The First Fifteen Lives of Harry August, Claire North, 4 stars – novel. Story of a man who lives his life over and over and each time remembers his previous lives. An intriguing premise developed well. Humourous in places and good fun.

The Intruders, MMS, 4 stars – a novel. An MMS book I’ve had for a while – since I read Bad Things at least. Galvanised to read it by knowing a TV adaptation was on the way. Enjoyed it a lot. Not quite as much as Bad Things but still good. TV show so far not as good as the book.

Babysitting, Elizabeth Day, 3 stars – a literary short story (I suppose, never quite sure what literary is). Piqued my interest when I was browsing Kindle singles. Not bad, guessed the ending.

Guns, Stephen King, 3 stars – a kindle single. Political essay about American gun culture.

The Playground, Ray Bradbury, 3 stars – a short story. Feels like it should have been an episode of The Twilight Zone (perhaps it was!). Probably fairly ground breaking in its day, felt well-worn to me.

The Rover, Drew Magary, 3 stars – odd little SciFi, humour story about a visitor from another planet. Or is it? Curious tale, strange tone.

Missed Connection, MMS, 3 stars – another MMS short story with a supernatural-ish tone. Always felt like it was about to be better than it was. Not terrible but not of his best, for me.

The Understudy, David Nicholls, 3 stars – a novel about the understudy to a big theatre (and soon to be movie-) star. Amusing and pleasant without being laugh-out-loud funny. I mostly listened to this as an audiobook on a long car journey and it helped the motorway miles be less boring.

Gone Girl, Gillian Flynn, 4 stars – the book of the film of the book. Bought this when it was recommended on the PCHH podcast a few years ago. Read it now because of the movie (see above re: Intruders). Pleasingly gripping and increasingly bonkers thriller.

Floor Games, H.G. Wells, 1 star – from a collection of his works I bought ages ago and split into separate ebooks myself. Read this to cross off another short piece (<7000 words). It’s a series of thoughts on games to play on the floor with your kids (toy soldiers etc). Of historical or biographical interest only.

Glitch, Hugh Howey, 3 stars – short story. Picked this up even though I struggled a bit with Wool. Wool was OK but not amazing and this was similar though at least it was shorter. A near-future tale of fighting robots and the people who make, maintain them. Some nice character stuff.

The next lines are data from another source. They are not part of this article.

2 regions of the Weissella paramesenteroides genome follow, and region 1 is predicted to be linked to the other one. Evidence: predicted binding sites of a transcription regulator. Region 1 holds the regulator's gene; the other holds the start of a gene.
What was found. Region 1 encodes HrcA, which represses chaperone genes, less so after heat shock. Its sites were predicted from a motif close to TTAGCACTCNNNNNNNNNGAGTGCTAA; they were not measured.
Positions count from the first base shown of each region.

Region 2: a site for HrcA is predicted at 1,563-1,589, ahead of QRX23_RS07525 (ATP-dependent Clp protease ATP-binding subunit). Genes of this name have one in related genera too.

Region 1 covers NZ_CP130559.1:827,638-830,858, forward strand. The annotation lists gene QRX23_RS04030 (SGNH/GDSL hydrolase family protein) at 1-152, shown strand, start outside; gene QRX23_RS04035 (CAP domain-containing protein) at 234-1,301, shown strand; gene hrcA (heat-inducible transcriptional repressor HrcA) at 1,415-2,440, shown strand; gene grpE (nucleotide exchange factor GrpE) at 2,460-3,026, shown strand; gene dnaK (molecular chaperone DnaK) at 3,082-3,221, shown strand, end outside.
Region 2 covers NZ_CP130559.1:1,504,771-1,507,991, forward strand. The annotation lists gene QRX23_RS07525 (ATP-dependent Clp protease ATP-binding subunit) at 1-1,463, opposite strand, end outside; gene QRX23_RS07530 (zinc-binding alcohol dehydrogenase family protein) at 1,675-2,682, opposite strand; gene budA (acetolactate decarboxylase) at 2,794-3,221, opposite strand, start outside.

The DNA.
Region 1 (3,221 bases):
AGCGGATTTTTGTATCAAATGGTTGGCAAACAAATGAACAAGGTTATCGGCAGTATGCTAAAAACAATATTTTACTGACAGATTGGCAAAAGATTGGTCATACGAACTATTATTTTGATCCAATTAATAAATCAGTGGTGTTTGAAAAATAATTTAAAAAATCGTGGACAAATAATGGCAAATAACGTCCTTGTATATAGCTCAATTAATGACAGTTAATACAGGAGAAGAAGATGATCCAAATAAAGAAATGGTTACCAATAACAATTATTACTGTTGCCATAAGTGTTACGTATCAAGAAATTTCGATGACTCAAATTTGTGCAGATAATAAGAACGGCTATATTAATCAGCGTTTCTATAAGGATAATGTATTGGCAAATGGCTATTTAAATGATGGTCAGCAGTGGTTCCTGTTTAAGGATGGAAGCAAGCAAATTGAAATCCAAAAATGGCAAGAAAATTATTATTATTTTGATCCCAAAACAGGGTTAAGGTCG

Seconds, Brian Lee O’Malley, 4 stars – graphic novel from the author of the Scott Pilgrim series. Not as good as that (which I also re-read this year) but fun, and beautifully drawn.

Speaking of graphic novels, I’ve also been reading various comic-book subscriptions – Saga, Alex and Ada, Sex Criminals, Satellite Sam, Lazarus and Miracle Man – though looking at that list makes me realise that I’m behind on almost all and may cull a couple unless/until I catch up.

And that’s it. A lot of shorter stuff but a few novels. More of a single author, MMS, than I would have thought. A couple of embarassing choices. Shocking how little has stayed with me – but that’s more about my memory these days. Overall though, pleasing that I have actually read quite a bit.

Oh – nearly forgot:

Expecting Someone Taller, Tom Holt, 5 stars – read this on a duvet day when I was feeling down. I was encouraged that I read most of it in a day, and that I really enjoyed it. So that feeling/worry I get sometimes that I’m too jaded and foggy-minded and short attention-spanned to be able to read and enjoy books these days is clearly wrong. I just need to find the right ones. It helps that this is an old favourite – despite being, well I won’t call it a guilty pleasure because I don’t feel guilt – let’s say it’s a book that I enjoy despite recognising its objective quality is not as high as the pleasure it brings me might suggest.

Actually on that realisation – that this was in fact one of my favourite books on the unarguable metric that I can pick it up, re-read it (quickly) and get a lot of comfort joy from it – made me think how few other books are in that category. I briefly thought of re-reading some of the highest scoring books from the last few years, but not many immediately appeal, even though I enjoyed them at the time. Others that do fit this category would be A World Out of Time and High Fidelity.

In terms of reading goals I patently failed at the Triple Dog Dare challenge. I also failed at my Goodreads challenge of 40 books – even with GR counting some of the short works above as a single “book” I only managed 28. I’ve set the 2015 challenge to 25, which given my current reading rate should be a stretch but then it is a challenge. I think I’ll try to go back to blogging reviews because I think it’s helpful for the challenge and frankly, helpful for me in feeling I’ve achieved something. Whether I’ll think about cutting back TBRs etc I’m not sure. I have bought more and read less this last year which is not the best (though as vices go, buying ebooks you don’t read isn’t the worst I could have).

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1 Response to 2014 Reading Reviews Redux

  1. Pingback: 2015 Reading Round-up 3 – the Books | Only Mostly Dead